The Psychological Structure of the Publishing Industry: Writers and Authors are the Children, Literary Agents Are the (Good or Bad) Parents and Publishers Call the Shots
Today, we examine the psychological structure of the publishing industry, trying to figure out why we may feel so lousy pursuing a literary career. (Unless you’re one of the anointed few making mega-bucks with your scribblings. I doubt that feels lousy.)
We’re going to take three different points of view, which add up to very similar conclusions. My fellow authors, Ruth Harris & Anne R. Allen, wrote a great blog article about Writers’ Masochism. That refers to writers taking garbage and ill-treatment from their bosses that no one in any other industry would tolerate.
Except maybe in the practice of law, our second point of view on this issue. Here’s a link an article by Will Meyerhofer, an attorney and psychotherapist. If you read Mr. Meyerhofer’s article, I think you’ll agree that the legal profession and publishing industry have much in common. Or at least many people living and working in them feel just as rotten.
After practicing law for a period of time, Meyerhofer discovered that depression is common in attorneys. He became a psychotherapist who treats attorneys. In his article, Meyerhofer presents a psychological model explaining how depression is created and supported within the individual’s mind and by the legal industry. The depression-creating system he presents is one basis of the writer’s masochism post by Ruth Harris & Anne R. Allen. I recommend reading both for an understanding of writer’s masochism. Meyerhofer’s description of how lower level attorneys feel in Biglaw mirrors my own feelings as a fledgling author.
Then there’s the systems approach, widely espoused in many schools of counseling and psychotherapy. Before leaping into the world of writing, I had a broad professional life. I was an economist, negotiation coach, businesswoman, and horse rancher before the need to write knocked on my psyche. I have a couple of master’s degrees, including one in counseling. I earned my counseling degree in a program stressing family structure and systems – how a family’s unspoken rules can work to keep some family members powerless and unhappy and allow others to be fat cats and bullies. This background has served me well.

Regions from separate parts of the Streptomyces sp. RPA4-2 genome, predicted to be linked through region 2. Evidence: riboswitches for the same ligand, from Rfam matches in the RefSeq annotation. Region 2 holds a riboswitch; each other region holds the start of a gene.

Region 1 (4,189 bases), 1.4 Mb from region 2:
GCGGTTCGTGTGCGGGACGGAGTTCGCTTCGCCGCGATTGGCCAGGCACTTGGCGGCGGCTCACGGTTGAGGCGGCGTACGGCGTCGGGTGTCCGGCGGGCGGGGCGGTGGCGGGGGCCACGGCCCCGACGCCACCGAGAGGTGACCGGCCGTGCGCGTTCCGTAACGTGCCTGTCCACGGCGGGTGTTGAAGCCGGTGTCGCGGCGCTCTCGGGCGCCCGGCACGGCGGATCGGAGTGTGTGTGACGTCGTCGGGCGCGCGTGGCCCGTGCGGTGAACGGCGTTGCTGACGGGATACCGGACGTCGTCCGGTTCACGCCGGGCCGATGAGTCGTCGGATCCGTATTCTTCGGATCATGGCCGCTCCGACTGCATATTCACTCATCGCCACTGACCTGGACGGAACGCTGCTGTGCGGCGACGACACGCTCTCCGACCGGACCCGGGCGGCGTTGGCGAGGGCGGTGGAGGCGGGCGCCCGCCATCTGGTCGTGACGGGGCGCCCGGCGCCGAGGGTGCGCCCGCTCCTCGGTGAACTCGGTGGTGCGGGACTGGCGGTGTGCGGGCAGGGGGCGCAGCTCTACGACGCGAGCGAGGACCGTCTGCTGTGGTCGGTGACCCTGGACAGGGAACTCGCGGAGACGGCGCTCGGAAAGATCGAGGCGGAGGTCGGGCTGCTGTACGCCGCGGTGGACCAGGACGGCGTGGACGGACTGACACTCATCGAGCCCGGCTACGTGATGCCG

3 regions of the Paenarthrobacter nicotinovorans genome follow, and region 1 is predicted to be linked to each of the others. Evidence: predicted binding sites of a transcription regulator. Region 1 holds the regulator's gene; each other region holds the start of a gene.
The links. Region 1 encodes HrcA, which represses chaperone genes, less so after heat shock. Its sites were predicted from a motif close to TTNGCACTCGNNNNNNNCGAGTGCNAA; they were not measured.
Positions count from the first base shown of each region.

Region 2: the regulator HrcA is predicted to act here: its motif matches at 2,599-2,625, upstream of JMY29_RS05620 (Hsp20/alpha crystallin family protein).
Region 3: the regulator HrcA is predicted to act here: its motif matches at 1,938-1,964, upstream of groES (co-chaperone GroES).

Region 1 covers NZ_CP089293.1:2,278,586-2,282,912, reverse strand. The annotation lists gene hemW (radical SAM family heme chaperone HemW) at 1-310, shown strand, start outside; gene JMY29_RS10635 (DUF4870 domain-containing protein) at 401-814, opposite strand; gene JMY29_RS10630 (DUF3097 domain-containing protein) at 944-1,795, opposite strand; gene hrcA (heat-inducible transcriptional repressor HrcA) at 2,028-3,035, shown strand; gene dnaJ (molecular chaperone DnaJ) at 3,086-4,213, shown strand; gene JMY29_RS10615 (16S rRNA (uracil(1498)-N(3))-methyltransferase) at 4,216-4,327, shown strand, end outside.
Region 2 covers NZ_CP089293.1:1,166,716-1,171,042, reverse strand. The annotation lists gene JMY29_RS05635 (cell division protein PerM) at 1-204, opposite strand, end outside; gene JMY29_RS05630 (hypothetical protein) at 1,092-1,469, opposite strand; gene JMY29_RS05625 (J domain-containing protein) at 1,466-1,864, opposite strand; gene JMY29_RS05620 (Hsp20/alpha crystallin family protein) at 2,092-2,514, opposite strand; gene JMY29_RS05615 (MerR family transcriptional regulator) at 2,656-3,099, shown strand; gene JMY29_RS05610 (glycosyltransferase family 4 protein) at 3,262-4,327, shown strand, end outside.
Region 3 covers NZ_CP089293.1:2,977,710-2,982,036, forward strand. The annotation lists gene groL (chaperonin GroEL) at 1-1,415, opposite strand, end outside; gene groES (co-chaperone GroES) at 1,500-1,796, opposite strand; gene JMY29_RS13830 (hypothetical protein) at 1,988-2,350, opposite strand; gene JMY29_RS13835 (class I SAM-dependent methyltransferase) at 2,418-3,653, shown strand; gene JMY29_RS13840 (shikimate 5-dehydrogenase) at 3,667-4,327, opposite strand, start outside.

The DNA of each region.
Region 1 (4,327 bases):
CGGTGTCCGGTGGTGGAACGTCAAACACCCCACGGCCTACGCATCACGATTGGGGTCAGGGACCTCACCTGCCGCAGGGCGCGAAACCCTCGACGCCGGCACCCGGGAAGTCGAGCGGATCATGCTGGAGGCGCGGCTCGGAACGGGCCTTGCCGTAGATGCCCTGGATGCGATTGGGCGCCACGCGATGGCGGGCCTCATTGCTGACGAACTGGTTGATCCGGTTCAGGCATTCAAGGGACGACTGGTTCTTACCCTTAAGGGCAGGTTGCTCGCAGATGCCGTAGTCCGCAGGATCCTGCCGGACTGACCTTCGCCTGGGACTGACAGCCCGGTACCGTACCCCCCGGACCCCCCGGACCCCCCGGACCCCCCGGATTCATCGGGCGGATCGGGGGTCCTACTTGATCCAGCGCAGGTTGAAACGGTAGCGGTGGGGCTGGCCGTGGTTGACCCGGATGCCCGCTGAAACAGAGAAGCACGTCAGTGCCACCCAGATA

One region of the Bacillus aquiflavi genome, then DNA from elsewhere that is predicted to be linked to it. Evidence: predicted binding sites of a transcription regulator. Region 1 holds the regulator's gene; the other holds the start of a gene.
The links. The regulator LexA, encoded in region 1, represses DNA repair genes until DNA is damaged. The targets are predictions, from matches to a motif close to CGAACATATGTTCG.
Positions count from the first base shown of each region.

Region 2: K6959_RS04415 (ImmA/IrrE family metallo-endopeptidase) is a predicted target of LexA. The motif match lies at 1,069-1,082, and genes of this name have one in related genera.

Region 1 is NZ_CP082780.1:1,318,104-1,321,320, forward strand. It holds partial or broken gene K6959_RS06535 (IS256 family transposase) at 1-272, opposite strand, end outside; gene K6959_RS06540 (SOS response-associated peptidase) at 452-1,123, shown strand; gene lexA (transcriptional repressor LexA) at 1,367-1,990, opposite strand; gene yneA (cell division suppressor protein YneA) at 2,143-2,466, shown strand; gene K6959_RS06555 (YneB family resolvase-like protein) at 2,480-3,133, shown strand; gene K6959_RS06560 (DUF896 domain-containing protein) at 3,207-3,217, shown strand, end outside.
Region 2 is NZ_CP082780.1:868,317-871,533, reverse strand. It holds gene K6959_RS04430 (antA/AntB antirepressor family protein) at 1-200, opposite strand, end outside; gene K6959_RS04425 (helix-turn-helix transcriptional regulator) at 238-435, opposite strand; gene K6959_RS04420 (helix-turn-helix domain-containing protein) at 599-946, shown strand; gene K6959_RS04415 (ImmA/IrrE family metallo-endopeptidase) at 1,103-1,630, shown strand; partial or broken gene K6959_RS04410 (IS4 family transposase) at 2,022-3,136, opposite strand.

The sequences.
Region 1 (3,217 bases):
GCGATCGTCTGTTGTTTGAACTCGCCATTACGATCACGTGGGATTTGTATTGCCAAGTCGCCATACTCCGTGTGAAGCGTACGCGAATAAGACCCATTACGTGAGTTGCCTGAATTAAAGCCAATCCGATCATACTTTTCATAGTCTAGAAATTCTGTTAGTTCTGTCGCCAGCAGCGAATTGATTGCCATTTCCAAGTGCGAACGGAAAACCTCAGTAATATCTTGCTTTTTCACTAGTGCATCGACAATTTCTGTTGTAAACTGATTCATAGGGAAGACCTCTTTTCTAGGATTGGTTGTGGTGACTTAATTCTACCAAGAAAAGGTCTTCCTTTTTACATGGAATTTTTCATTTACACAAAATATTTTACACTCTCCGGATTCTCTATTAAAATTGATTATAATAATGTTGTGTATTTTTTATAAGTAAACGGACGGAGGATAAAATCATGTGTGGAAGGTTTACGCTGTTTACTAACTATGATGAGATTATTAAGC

After a devastating personal experience in 1993, I entered the world of writing. Was I healing myself? Yeah. I jumped into writing groups and spending quality time with editors and spent all day sitting at a word processor. Once I learned to write decently and had enough work on paper to need a publisher, my personal learning ratcheted up.
I became acutely aware of of the psychological structure of the literary/publication world.
At the bottom of the pyramid are hordes of wannabe authors – and they have to be published traditionally, only. Being traditionally published means: a publisher buys your manuscript according to a contract, which the publisher writes and controls. You get money (but dribbled out over time, so it’s not as much as it seems when you sign on the dotted line) and they get to do whatever they want with your work, including not publishing it. If your book does come out, you, the author, get to pay for marketing it and do the work involved. (This is lots of work.) Because of this, being traditionally published is considered by many to be far superior to and more prestigious than publishing your work yourself.
I recall seeing a video of a famous author giving a seminar about writing. Her fans gazed at her with devotion normally reserved for east-Indian gurus. Rapture didn’t come close to the intensity of their focus. They were addicts, of her and of getting their work in print. Lust lived in that room. I’m astonished that no one noticed how bizarre the situation was.
Back to the publishing industry: Above the wannabe authors in the power hierarchy (way above) are the literary agents, gatekeepers to the hallowed realm of the publishers. The literary agents are numerous, but a tiny fraction of the number of wannabe authors.
Above the literary agents are the publishers, a much smaller group which hold the keys to kingdom: the transcendent realm of publication.
In this system, power flows downward: publishers have way more power than agents who have way more power than writers/wannabe authors, who have almost no power. Publishers decide what goes into print, period. That’s power. Agents can funnel authors and writers to the publishers. No agent’s endorsement means no access to publishers. That’s power. Writers without agents learn to write powerful query letters. Imaginative query letters to seduce agents into loving them in three paragraphs. They write a lot of these. This is not power.
The publishers and agents take on the parental and adult roles in the system, doing everything good and bad parents do. Judging, evaluating, rejecting, and generally doing the naughty things described in Ruth’s and Anne’s article. This hierarchical dehumanization is part of the structure of the industry.